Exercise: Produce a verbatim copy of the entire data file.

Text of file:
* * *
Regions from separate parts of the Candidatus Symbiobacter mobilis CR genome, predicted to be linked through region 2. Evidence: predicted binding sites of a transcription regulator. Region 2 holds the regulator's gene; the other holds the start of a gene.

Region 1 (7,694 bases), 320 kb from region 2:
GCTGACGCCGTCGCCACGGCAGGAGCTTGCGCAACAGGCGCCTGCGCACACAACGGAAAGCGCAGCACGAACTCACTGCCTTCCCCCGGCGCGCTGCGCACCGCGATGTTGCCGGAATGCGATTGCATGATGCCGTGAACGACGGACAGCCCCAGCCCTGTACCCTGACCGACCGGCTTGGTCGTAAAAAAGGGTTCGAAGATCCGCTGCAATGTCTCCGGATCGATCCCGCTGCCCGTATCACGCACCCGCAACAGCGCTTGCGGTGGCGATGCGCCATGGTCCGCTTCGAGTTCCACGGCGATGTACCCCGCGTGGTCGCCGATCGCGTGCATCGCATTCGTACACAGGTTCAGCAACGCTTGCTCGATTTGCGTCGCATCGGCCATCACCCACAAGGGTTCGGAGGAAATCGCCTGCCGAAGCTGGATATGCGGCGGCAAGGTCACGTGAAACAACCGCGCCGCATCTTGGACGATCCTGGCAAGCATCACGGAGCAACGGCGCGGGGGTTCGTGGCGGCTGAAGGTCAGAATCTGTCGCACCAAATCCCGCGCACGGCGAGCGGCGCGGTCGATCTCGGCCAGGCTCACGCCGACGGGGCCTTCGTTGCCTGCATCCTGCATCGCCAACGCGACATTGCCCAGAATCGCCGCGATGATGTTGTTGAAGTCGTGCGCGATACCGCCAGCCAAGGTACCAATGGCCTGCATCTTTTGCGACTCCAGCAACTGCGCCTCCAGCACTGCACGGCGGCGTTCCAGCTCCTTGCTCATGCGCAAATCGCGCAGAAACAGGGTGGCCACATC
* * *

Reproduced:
Regions from separate parts of the Candidatus Symbiobacter mobilis CR genome, predicted to be linked through region 2. Evidence: predicted binding sites of a transcription regulator. Region 2 holds the regulator's gene; the other holds the start of a gene.

Region 1 (7,694 bases), 320 kb from region 2:
GCTGACGCCGTCGCCACGGCAGGAGCTTGCGCAACAGGCGCCTGCGCACACAACGGAAAGCGCAGCACGAACTCACTGCCTTCCCCCGGCGCGCTGCGCACCGCGATGTTGCCGGAATGCGATTGCATGATGCCGTGAACGACGGACAGCCCCAGCCCTGTACCCTGACCGACCGGCTTGGTCGTAAAAAAGGGTTCGAAGATCCGCTGCAATGTCTCCGGATCGATCCCGCTGCCCGTATCACGCACCCGCAACAGCGCTTGCGGTGGCGATGCGCCATGGTCCGCTTCGAGTTCCACGGCGATGTACCCCGCGTGGTCGCCGATCGCGTGCATCGCATTCGTACACAGGTTCAGCAACGCTTGCTCGATTTGCGTCGCATCGGCCATCACCCACAAGGGTTCGGAGGAAATCGCCTGCCGAAGCTGGATATGCGGCGGCAAGGTCACGTGAAACAACCGCGCCGCATCTTGGACGATCCTGGCAAGCATCACGGAGCAACGGCGCGGGGGTTCGTGGCGGCTGAAGGTCAGAATCTGTCGCACCAAATCCCGCGCACGGCGAGCGGCGCGGTCGATCTCGGCCAGGCTCACGCCGACGGGGCCTTCGTTGCCTGCATCCTGCATCGCCAACGCGACATTGCCCAGAATCGCCGCGATGATGTTGTTGAAGTCGTGCGCGATACCGCCAGCCAAGGTACCAATGGCCTGCATCTTTTGCGACTCCAGCAACTGCGCCTCCAGCACTGCACGGCGGCGTTCCAGCTCCTTGCTCATGCGCAAATCGCGCAGAAACAGGGTGGCCACATC